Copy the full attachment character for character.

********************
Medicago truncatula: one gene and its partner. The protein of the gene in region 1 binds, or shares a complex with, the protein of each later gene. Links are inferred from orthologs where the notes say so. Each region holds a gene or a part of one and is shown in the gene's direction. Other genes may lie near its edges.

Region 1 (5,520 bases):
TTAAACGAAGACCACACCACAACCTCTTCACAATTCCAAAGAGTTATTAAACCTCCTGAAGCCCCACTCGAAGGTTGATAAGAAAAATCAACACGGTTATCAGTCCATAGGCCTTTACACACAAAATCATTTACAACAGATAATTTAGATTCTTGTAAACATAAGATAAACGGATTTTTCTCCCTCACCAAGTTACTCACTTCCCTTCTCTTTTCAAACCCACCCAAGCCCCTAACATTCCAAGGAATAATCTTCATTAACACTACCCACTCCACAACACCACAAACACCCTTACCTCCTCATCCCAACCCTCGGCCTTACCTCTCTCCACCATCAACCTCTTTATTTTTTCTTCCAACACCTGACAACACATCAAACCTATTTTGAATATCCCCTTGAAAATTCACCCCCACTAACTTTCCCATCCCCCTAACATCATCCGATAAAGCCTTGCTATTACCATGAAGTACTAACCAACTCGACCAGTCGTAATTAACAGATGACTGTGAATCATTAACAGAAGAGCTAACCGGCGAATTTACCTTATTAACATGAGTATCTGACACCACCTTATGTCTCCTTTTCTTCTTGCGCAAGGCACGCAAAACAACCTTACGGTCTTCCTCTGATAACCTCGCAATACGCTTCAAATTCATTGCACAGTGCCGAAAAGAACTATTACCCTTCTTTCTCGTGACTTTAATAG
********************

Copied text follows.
Medicago truncatula: one gene and its partner. The protein of the gene in region 1 binds, or shares a complex with, the protein of each later gene. Links are inferred from orthologs where the notes say so. Each region holds a gene or a part of one and is shown in the gene's direction. Other genes may lie near its edges.

Region 1 (5,520 bases):
TTAAACGAAGACCACACCACAACCTCTTCACAATTCCAAAGAGTTATTAAACCTCCTGAAGCCCCACTCGAAGGTTGATAAGAAAAATCAACACGGTTATCAGTCCATAGGCCTTTACACACAAAATCATTTACAACAGATAATTTAGATTCTTGTAAACATAAGATAAACGGATTTTTCTCCCTCACCAAGTTACTCACTTCCCTTCTCTTTTCAAACCCACCCAAGCCCCTAACATTCCAAGGAATAATCTTCATTAACACTACCCACTCCACAACACCACAAACACCCTTACCTCCTCATCCCAACCCTCGGCCTTACCTCTCTCCACCATCAACCTCTTTATTTTTTCTTCCAACACCTGACAACACATCAAACCTATTTTGAATATCCCCTTGAAAATTCACCCCCACTAACTTTCCCATCCCCCTAACATCATCCGATAAAGCCTTGCTATTACCATGAAGTACTAACCAACTCGACCAGTCGTAATTAACAGATGACTGTGAATCATTAACAGAAGAGCTAACCGGCGAATTTACCTTATTAACATGAGTATCTGACACCACCTTATGTCTCCTTTTCTTCTTGCGCAAGGCACGCAAAACAACCTTACGGTCTTCCTCTGATAACCTCGCAATACGCTTCAAATTCATTGCACAGTGCCGAAAAGAACTATTACCCTTCTTTCTCGTGACTTTAATAG